As mentioned above, the relationship between the concepts of ‘state and nation’ was always problematic in social science discourse. It is generally argued that a strong sense of nationalism preceded the formation of state in 19th century Europe except France. The French Revolution popularised the concept of nationalism and the Industrial Revolution gave further fillip to the idea (Calhoun, 1997). French Revolution highlighted the separate identity of nation and its sovereignty.  It is interesting to note that, The Declaration of the Rights inter alia asserted the existence of a nation. The declaration states, “sovereignty resides essentially in the nation; no body of men, no individual, can exercise authority that does not emanate expressly from it.”  French Revolution led to the formation of French nation-state through the merging of nation with state (Rejai & Enloe, 1969).

The spirit and oneness of the entire people were channelized to establish the nation- state. The slogans of popular sovereignty, self- determination together with liberty, rights and fraternity sowed the seeds of national sentiments in France and thus ultimately leading to the building up of a concrete political entity called French nation-state (Hobsbawm, 1990). But unlike other European countries nation was formed among the French people only after the creation of French state. When the French state was formed less than 12 % of the people were French speaking. The state encouraged the unification of many relatively small language and dialects into French to create a common language for all. The conscription and Third Republic’s laws of 1880 imposed on public institutions were used as instruments to inculcate national sentiments, common identity and interest among the people. More clearly it was an attempt to build nation over state (Hobsbawm, 1990).

The growth, emergence and expansionist tendencies of French nationalism encouraged the growth of nationalism in Germany. Germany is a classic example of nation- state in which nation preceded political entity. Germans existed as a cultural unit long before the formation of Germany.  The greatest exponent of German nationalism was Herder. Herder highlighted the supremacy of cultural nationality and Hegel provided political and ideological base of German nationalism (Smith, 1986). Bismarck and Treitschke effectively utilised the political ideology of Hegel to build a strong sense of nationalism and unity among Germans. The mission to unite the German people scattered throughout the region was completed by Bismarck in 1817 with the establishment of German Reich (Rejai & Enloe, 1969). In the case of Germany also we can see that the sense of common tradition, belongingness and imagined community consciousness triggered the move to construct a nation- state in Europe based on German nationalism.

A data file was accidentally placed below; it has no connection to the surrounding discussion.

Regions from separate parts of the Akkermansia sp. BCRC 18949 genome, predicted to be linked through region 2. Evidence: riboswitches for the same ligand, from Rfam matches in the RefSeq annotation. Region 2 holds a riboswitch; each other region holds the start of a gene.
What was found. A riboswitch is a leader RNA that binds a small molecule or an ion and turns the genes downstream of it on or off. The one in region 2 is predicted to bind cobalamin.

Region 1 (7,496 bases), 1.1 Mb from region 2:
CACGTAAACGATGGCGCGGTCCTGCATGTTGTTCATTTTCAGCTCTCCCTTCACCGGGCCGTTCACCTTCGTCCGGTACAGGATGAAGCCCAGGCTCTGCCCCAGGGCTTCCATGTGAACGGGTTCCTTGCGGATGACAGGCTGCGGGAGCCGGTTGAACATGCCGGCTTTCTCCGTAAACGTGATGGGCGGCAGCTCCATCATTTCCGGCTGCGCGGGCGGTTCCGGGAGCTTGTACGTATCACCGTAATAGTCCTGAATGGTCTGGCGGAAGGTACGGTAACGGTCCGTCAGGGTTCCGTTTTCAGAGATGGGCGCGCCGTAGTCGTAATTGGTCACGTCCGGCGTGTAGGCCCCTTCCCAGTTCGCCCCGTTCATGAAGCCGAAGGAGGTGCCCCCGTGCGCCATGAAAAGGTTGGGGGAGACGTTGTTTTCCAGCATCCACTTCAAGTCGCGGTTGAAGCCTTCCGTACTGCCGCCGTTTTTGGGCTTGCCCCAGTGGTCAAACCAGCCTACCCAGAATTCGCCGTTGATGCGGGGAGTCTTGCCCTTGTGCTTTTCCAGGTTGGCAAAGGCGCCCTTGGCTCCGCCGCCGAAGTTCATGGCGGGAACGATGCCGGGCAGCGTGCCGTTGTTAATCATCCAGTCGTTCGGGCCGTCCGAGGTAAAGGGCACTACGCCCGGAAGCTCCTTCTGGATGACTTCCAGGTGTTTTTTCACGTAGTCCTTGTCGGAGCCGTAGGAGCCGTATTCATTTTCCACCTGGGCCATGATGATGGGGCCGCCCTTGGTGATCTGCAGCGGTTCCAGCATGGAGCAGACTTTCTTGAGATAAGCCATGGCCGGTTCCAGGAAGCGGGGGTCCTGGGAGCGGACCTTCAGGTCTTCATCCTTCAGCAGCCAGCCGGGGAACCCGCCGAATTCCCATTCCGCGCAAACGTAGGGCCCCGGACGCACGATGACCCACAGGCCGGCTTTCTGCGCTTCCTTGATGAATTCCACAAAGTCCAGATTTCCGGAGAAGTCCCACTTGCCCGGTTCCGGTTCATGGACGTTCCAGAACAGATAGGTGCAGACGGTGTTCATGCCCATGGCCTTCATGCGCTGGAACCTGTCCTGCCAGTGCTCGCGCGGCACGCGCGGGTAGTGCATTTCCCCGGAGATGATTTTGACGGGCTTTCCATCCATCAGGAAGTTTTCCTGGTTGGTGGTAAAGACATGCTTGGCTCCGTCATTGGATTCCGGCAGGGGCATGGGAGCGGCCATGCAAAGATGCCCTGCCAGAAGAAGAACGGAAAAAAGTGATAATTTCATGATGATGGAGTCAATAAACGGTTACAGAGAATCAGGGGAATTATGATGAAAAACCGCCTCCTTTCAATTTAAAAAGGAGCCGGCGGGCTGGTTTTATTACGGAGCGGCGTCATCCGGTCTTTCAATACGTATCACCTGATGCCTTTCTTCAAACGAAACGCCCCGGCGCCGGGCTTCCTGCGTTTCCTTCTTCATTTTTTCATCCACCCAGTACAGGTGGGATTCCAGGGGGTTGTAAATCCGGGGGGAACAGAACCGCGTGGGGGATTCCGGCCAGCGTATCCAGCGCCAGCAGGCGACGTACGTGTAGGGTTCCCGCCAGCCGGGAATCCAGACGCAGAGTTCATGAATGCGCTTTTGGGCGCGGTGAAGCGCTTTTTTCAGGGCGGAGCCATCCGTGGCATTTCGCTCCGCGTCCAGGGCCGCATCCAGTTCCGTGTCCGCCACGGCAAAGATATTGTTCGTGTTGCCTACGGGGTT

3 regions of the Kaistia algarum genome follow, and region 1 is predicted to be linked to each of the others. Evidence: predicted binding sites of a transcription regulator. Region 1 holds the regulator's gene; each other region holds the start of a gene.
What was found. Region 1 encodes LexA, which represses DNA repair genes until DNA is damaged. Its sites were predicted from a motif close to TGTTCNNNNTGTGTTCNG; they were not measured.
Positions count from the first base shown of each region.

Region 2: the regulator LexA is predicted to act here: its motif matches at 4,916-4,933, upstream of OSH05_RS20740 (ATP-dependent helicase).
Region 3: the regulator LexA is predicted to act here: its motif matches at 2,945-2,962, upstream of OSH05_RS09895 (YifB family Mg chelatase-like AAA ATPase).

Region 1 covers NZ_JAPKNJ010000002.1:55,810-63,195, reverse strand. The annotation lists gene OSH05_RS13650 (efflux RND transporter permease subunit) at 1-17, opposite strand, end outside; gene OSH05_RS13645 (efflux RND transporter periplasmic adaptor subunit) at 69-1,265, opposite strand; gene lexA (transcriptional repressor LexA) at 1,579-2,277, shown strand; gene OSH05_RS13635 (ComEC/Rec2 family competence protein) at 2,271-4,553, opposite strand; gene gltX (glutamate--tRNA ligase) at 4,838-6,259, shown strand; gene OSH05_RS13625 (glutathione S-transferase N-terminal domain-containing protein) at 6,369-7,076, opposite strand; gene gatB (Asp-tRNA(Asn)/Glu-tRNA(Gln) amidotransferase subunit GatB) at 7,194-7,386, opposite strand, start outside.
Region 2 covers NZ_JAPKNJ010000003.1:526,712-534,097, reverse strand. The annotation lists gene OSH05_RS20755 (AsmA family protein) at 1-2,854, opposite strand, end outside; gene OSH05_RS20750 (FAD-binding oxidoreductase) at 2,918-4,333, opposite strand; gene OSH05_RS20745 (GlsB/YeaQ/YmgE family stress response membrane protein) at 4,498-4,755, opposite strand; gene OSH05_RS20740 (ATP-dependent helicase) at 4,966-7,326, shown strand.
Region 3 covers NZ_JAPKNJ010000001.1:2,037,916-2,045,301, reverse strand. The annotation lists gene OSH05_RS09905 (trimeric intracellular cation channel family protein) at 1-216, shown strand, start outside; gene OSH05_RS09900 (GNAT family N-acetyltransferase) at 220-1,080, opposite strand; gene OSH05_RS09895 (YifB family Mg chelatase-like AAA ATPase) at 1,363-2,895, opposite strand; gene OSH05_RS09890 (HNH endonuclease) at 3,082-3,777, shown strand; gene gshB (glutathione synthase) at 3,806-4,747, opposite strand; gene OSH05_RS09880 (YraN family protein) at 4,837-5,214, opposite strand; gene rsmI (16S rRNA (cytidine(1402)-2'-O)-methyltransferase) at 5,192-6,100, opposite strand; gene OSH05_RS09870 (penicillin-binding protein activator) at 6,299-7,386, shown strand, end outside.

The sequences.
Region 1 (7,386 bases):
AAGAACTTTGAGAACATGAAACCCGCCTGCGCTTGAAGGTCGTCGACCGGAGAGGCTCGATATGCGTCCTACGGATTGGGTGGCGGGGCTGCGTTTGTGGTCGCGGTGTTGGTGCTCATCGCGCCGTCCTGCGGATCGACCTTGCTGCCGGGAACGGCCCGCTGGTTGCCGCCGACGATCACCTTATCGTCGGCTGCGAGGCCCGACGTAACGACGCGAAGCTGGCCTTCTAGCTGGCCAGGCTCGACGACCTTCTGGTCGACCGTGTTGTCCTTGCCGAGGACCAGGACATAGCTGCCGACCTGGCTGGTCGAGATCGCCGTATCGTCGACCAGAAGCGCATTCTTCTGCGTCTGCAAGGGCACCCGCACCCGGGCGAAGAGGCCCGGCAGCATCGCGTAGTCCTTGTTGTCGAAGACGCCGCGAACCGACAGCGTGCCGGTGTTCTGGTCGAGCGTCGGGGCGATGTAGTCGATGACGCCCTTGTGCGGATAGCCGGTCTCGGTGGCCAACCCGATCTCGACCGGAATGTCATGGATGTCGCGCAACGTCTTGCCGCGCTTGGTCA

Though both Germany and France represent 19th century European nationalism, it is evident that the process and dynamics of the organic growth of nation states in both countries reflect contradictory features. While state preceded nation in France, it was reverse in the case of Germany. Moreover, the idea of French nation was evolved among the French people gradually within the community itself (Kumar, 2006). It was based on popular sovereignty and imbibed by the entire citizens voluntarily. However, in the case of Germany the spirit of nationalism was imposed from above by the rulers. There was a deliberate effort to build nationalism among people. If we take the case of other nation states of Europe, we can further see the paradoxical situations that create, nurture and sustain nation- states and state- nations.

In what ways, if any, do nations precede states?
In what ways, if any, do nations precede states?

In Italy also state formation occurred after cultural unification and thus nation preceded state. Like Germany, in Italy territory was divided among small units and consolidating these small units into a unified Italy required building national consciousness among the people. Thus there was no Italian state until the national sentiments were directed towards the formation of Italian nation- state (Kohn, 1955).

According to Hans Kohn (1955), nation precedes states generally in homogenous societies that enjoy cultural uniformity or common tradition. If there is cultural homogeneity, it is relatively easy to inculcate nationalism from the top and making it trickle down to the bottom. This happened in the case of Germany.  He calls such nation states as “ethnic nations”. On the other hand, countries like France and Britain, state was formed on the basis of territorial convenience. These state-driven nations originate in multi-ethnic societies which are characterised by common customs, territory based affiliation and national heritage of civic nationalism (Kohn, 1955).